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Something to keep on file for your clients...or yourself

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  • wadinv
    We ve all heard horror stories about fraud that s committed using your name, address, SS#, credit, etc. Unfortunately I have firsthand knowledge, because my
    Message 1 of 1 , Apr 9, 2001
      We've all heard horror stories about fraud that's committed using your name,
      address, SS#, credit, etc.

      Unfortunately I have firsthand knowledge, because my wallet was stolen last
      month and within a week they had:

      * ordered an expensive monthly cell phone package, * applied for a VISA
      credit card * had a credit line approved to buy a Gateway computer, *
      received a PIN number from DMV to change my driving record info online, and

      But here's some critical info to limit the damage in case this happens to
      you or someone you know.

      1. As everyone always advises, cancel your credit cards immediately, but the
      key is having the toll free numbers and your card numbers handy so you know
      whom to call.   Keep those where you can find them easily.   Having to hunt
      for them is additional stress you WON'T need at that point! Write them down
      NOW and file them in a safe place.

      2. File a police report immediately in the jurisdiction where it was stolen,
      this proves to credit providers you were diligent, and is a first step
      toward an investigation (if there ever is one).

      3. But here's what is perhaps most important: call the three national credit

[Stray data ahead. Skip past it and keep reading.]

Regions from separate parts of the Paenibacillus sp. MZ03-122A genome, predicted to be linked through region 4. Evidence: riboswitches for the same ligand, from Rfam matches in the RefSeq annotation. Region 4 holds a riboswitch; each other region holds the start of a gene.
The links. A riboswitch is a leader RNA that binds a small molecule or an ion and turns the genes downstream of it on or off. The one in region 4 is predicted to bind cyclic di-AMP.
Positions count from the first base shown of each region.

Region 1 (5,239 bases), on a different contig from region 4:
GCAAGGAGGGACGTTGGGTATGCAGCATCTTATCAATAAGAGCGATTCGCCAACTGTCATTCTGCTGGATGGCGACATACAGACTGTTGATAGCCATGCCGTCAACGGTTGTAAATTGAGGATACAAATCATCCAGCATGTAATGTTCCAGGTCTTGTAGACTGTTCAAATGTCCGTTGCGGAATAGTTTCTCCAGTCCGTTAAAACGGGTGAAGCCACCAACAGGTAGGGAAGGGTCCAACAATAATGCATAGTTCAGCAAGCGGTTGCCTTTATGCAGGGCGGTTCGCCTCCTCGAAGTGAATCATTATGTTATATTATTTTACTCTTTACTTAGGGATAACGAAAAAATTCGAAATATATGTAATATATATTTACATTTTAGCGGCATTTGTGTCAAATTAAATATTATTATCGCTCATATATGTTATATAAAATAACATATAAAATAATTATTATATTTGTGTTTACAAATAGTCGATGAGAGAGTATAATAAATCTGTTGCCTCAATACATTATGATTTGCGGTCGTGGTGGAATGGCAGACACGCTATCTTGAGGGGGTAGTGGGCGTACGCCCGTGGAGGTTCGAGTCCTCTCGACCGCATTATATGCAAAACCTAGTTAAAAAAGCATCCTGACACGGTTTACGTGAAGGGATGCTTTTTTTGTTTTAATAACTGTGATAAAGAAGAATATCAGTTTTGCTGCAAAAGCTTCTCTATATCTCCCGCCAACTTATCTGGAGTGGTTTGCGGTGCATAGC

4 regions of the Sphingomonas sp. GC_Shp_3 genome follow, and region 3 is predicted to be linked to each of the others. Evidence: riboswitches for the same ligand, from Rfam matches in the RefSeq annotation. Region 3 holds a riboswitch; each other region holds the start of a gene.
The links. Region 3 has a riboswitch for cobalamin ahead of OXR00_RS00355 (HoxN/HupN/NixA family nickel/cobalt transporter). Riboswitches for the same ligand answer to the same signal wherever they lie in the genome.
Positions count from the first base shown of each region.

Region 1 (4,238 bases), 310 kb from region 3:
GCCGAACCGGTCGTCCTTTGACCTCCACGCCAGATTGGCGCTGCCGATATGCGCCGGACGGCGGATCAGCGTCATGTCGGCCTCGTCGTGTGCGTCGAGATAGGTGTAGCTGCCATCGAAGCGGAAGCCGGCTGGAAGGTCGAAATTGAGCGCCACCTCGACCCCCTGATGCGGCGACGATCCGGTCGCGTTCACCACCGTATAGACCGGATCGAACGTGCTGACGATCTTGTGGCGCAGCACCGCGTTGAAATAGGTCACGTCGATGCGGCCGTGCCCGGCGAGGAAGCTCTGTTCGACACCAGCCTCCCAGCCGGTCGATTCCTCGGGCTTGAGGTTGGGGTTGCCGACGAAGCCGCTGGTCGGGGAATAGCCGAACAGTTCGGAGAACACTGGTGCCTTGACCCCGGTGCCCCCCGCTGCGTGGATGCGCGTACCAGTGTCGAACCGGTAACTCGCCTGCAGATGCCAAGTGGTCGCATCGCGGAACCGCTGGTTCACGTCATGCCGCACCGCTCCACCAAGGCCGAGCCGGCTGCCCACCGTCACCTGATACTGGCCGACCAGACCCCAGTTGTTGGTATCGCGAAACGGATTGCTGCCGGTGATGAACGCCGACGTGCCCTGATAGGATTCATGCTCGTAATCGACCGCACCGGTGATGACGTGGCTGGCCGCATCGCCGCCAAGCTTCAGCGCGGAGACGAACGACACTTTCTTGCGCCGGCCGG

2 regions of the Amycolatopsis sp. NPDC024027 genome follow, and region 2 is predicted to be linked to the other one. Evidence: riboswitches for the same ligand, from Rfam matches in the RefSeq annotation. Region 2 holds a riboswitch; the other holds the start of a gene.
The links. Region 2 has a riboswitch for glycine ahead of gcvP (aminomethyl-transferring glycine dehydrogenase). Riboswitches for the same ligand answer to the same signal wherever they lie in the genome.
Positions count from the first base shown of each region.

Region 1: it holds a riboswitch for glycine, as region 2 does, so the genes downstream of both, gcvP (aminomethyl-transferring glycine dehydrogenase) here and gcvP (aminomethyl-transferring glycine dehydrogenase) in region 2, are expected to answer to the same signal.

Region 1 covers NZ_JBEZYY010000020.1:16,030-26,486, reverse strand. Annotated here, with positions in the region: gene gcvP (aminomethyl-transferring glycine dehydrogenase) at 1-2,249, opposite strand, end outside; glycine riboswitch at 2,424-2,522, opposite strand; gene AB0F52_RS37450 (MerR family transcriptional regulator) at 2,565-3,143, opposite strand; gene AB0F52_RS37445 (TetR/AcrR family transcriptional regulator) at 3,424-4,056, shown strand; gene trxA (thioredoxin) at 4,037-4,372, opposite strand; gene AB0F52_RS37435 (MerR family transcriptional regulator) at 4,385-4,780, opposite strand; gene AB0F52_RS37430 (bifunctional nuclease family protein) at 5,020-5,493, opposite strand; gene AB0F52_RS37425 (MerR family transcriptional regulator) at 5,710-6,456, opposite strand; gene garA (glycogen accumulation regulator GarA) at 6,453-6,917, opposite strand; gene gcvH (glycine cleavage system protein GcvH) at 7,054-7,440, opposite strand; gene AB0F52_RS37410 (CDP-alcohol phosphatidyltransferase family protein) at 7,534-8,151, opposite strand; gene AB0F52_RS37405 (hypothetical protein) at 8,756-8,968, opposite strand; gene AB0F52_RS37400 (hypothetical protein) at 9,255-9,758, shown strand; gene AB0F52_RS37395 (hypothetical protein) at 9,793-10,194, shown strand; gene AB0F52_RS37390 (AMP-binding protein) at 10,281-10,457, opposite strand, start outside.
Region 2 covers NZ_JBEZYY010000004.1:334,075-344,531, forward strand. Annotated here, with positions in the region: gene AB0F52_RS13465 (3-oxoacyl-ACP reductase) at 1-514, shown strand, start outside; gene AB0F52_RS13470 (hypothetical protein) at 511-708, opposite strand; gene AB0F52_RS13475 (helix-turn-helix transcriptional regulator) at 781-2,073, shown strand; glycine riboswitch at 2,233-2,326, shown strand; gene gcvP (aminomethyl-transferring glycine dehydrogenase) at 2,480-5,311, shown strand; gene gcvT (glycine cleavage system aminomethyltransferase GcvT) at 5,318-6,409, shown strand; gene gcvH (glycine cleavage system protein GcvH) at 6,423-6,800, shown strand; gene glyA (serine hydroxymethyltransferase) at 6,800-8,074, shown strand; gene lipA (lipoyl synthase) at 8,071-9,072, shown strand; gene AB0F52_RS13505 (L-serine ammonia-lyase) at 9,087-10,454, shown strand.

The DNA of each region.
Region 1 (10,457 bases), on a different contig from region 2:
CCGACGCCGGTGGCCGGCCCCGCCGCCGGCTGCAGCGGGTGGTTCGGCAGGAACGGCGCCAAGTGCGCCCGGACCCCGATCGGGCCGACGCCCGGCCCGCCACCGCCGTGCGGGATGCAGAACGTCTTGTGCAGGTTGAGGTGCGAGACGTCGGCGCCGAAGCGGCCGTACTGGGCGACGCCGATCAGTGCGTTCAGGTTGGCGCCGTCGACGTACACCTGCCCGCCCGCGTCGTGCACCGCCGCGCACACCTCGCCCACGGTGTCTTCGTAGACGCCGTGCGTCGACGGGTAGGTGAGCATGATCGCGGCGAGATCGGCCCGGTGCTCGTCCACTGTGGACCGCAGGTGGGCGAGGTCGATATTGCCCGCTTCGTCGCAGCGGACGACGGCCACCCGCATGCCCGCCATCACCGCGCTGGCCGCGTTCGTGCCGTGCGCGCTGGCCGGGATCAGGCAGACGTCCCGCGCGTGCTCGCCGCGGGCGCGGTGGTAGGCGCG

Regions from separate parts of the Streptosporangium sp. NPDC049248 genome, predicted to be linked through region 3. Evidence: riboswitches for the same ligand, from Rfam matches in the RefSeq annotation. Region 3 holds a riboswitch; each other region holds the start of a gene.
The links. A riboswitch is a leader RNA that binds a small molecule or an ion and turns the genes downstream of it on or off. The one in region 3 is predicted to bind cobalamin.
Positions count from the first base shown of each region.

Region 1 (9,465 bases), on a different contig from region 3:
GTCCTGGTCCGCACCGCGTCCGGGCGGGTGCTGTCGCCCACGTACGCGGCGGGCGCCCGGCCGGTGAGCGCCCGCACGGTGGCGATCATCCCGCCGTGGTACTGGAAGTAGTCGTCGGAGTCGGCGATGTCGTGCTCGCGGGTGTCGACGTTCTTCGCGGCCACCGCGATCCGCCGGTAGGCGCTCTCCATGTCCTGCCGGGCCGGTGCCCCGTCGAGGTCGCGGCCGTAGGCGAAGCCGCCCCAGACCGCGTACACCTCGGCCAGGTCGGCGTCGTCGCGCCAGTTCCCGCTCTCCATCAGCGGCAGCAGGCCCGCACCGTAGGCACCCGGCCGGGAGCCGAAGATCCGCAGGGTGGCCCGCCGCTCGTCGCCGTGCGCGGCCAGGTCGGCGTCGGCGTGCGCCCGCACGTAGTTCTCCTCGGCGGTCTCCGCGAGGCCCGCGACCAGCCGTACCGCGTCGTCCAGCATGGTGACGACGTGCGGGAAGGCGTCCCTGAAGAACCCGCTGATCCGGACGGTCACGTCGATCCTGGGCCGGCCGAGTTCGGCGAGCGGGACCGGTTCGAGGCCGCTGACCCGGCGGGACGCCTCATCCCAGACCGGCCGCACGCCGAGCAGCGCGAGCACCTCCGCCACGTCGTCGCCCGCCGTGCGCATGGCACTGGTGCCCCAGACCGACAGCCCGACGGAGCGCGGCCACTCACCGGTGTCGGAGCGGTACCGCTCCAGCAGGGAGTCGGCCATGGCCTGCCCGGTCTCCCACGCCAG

reporting organizations immediately to place a fraud alert on your name and
      SS#. I had never heard of doing that until advised by a bank that called to
      tell me an application for credit was made over the Internet in my name.

      The alert means any company that checks your credit knows your info was
      stolen and they have to contact you by phone to authorize new credit. By the
      time I was advised to do this -- almost 2 weeks after the theft -- all the
      damage had been done (there are records of all the credit checks initiated
      by the thieves' purchases, none of which I knew about before placing the

      Since then, no additional damage has been done, and the thieves threw my
      wallet away this weekend (someone turned it in).  It seems to have stopped
      them in their tracks.

      The numbers are:

      Equifax 1-800525-6285 Experian (formerly TRW) 1-800-301-7195 Trans Union

      Social Security Administration also has a fraud line at 800-269-0271

      Pass this information along it could help someone else.   The author of this
      is David Teitelbaum. _______________________________

      Carole Lee
      Harvard University
      2 Garden Street
      Cambridge, MA 02138
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